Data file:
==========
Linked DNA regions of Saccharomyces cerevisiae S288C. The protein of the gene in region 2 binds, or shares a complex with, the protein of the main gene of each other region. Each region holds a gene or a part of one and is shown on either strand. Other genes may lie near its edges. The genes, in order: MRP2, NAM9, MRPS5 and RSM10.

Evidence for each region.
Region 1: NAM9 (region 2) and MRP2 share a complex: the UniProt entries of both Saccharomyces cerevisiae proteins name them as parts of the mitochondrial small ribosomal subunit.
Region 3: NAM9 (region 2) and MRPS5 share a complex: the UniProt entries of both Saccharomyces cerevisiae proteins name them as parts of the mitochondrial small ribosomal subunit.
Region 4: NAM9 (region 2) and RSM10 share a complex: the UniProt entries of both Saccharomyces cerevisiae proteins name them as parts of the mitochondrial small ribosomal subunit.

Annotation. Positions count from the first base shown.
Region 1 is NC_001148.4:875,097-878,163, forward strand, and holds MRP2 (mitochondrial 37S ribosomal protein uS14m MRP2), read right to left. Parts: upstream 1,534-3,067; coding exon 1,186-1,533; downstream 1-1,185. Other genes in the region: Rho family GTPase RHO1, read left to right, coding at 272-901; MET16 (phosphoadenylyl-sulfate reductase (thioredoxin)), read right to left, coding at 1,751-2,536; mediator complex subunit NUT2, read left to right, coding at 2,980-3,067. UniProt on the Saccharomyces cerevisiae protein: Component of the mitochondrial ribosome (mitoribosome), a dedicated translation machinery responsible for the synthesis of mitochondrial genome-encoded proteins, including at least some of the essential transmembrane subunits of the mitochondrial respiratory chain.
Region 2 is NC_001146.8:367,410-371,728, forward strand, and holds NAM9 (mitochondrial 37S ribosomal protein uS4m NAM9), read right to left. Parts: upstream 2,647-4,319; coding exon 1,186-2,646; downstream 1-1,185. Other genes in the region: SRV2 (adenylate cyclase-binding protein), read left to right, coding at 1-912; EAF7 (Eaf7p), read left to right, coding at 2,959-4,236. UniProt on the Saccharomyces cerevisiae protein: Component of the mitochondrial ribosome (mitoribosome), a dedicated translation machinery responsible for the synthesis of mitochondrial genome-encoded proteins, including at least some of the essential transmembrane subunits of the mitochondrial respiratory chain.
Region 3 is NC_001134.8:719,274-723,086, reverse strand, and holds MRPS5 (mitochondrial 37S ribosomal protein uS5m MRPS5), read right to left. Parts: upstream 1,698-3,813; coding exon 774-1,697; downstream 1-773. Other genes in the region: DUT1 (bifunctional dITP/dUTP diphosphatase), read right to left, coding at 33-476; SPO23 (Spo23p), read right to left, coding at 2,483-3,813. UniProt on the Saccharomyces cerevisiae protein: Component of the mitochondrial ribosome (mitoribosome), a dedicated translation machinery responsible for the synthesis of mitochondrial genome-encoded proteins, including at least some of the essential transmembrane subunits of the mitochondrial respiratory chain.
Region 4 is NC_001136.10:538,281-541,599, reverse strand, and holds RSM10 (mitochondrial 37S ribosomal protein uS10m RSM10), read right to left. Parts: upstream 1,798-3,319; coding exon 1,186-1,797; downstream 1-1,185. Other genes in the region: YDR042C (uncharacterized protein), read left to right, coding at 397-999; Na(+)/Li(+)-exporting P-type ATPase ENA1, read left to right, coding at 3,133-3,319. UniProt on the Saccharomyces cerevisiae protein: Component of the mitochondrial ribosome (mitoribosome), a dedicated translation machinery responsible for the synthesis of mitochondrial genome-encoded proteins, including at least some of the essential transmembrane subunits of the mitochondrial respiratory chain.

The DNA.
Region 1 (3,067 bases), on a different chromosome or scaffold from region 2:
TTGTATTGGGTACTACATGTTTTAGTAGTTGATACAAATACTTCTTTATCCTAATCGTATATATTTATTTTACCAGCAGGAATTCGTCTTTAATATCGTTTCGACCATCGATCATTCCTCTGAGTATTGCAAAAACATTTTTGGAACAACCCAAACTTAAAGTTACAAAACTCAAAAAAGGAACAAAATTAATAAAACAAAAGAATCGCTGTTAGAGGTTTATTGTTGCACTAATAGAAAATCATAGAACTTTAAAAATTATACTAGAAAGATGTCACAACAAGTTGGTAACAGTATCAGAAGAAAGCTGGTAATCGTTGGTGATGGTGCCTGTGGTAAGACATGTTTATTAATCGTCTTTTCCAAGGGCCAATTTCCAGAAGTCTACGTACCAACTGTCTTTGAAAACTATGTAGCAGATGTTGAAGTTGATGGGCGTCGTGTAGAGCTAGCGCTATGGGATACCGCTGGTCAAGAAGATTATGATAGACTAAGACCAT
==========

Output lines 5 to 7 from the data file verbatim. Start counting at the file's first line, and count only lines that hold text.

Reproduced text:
Region 4: NAM9 (region 2) and RSM10 share a complex: the UniProt entries of both Saccharomyces cerevisiae proteins name them as parts of the mitochondrial small ribosomal subunit.

Annotation. Positions count from the first base shown.
Region 1 is NC_001148.4:875,097-878,163, forward strand, and holds MRP2 (mitochondrial 37S ribosomal protein uS14m MRP2), read right to left. Parts: upstream 1,534-3,067; coding exon 1,186-1,533; downstream 1-1,185. Other genes in the region: Rho family GTPase RHO1, read left to right, coding at 272-901; MET16 (phosphoadenylyl-sulfate reductase (thioredoxin)), read right to left, coding at 1,751-2,536; mediator complex subunit NUT2, read left to right, coding at 2,980-3,067. UniProt on the Saccharomyces cerevisiae protein: Component of the mitochondrial ribosome (mitoribosome), a dedicated translation machinery responsible for the synthesis of mitochondrial genome-encoded proteins, including at least some of the essential transmembrane subunits of the mitochondrial respiratory chain.